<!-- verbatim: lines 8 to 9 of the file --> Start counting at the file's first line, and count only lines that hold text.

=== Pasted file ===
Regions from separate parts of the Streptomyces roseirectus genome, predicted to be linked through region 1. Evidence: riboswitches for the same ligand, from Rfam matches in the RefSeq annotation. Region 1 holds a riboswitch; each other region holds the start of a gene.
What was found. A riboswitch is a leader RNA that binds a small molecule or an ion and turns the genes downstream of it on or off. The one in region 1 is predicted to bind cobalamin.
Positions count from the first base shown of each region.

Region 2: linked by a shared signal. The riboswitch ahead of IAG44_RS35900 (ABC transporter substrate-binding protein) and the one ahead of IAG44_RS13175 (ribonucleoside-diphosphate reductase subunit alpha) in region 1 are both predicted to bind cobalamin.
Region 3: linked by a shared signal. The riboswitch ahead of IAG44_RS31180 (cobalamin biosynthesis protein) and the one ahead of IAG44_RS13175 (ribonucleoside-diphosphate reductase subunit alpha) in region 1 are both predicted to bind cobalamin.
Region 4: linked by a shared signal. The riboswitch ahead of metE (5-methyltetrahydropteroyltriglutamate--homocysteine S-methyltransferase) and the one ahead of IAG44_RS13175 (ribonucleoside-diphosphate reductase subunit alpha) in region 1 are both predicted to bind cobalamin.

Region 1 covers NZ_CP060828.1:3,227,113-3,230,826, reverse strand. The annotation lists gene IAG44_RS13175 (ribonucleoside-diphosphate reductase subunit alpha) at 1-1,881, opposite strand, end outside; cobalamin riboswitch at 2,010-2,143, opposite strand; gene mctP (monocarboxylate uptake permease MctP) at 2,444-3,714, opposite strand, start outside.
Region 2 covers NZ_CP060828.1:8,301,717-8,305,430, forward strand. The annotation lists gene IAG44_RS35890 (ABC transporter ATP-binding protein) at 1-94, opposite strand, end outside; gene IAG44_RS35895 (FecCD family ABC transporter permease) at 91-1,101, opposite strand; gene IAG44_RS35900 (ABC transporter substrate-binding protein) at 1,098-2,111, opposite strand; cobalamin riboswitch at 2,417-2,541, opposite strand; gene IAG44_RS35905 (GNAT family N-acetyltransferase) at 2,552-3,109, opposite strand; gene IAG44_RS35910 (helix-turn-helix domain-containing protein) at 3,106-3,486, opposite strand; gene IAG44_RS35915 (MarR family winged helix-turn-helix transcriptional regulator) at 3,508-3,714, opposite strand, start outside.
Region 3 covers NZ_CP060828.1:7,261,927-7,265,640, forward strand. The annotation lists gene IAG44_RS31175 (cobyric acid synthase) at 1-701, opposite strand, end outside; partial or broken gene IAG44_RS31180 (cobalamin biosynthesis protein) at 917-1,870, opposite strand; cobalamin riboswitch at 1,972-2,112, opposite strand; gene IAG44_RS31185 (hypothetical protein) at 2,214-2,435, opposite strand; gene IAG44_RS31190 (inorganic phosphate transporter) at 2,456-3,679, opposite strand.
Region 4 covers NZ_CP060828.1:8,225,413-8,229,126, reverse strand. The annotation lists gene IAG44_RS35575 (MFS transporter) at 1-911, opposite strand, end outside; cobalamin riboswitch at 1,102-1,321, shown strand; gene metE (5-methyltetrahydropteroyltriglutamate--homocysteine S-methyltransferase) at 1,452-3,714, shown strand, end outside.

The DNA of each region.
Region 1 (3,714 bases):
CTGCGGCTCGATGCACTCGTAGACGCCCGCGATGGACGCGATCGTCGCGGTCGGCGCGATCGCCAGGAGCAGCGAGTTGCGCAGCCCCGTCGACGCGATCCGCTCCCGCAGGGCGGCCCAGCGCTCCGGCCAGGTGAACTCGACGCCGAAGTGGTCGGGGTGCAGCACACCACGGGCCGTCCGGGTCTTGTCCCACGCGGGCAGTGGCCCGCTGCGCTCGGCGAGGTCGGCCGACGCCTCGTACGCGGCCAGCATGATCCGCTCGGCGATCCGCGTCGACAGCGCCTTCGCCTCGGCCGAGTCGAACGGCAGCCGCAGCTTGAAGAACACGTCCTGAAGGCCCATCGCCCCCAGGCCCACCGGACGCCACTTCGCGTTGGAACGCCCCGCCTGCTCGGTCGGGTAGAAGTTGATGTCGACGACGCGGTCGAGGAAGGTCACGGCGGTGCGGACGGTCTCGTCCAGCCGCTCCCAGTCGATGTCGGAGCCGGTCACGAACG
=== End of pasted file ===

Region 2 covers NZ_CP060828.1:8,301,717-8,305,430, forward strand. The annotation lists gene IAG44_RS35890 (ABC transporter ATP-binding protein) at 1-94, opposite strand, end outside; gene IAG44_RS35895 (FecCD family ABC transporter permease) at 91-1,101, opposite strand; gene IAG44_RS35900 (ABC transporter substrate-binding protein) at 1,098-2,111, opposite strand; cobalamin riboswitch at 2,417-2,541, opposite strand; gene IAG44_RS35905 (GNAT family N-acetyltransferase) at 2,552-3,109, opposite strand; gene IAG44_RS35910 (helix-turn-helix domain-containing protein) at 3,106-3,486, opposite strand; gene IAG44_RS35915 (MarR family winged helix-turn-helix transcriptional regulator) at 3,508-3,714, opposite strand, start outside.
Region 3 covers NZ_CP060828.1:7,261,927-7,265,640, forward strand. The annotation lists gene IAG44_RS31175 (cobyric acid synthase) at 1-701, opposite strand, end outside; partial or broken gene IAG44_RS31180 (cobalamin biosynthesis protein) at 917-1,870, opposite strand; cobalamin riboswitch at 1,972-2,112, opposite strand; gene IAG44_RS31185 (hypothetical protein) at 2,214-2,435, opposite strand; gene IAG44_RS31190 (inorganic phosphate transporter) at 2,456-3,679, opposite strand.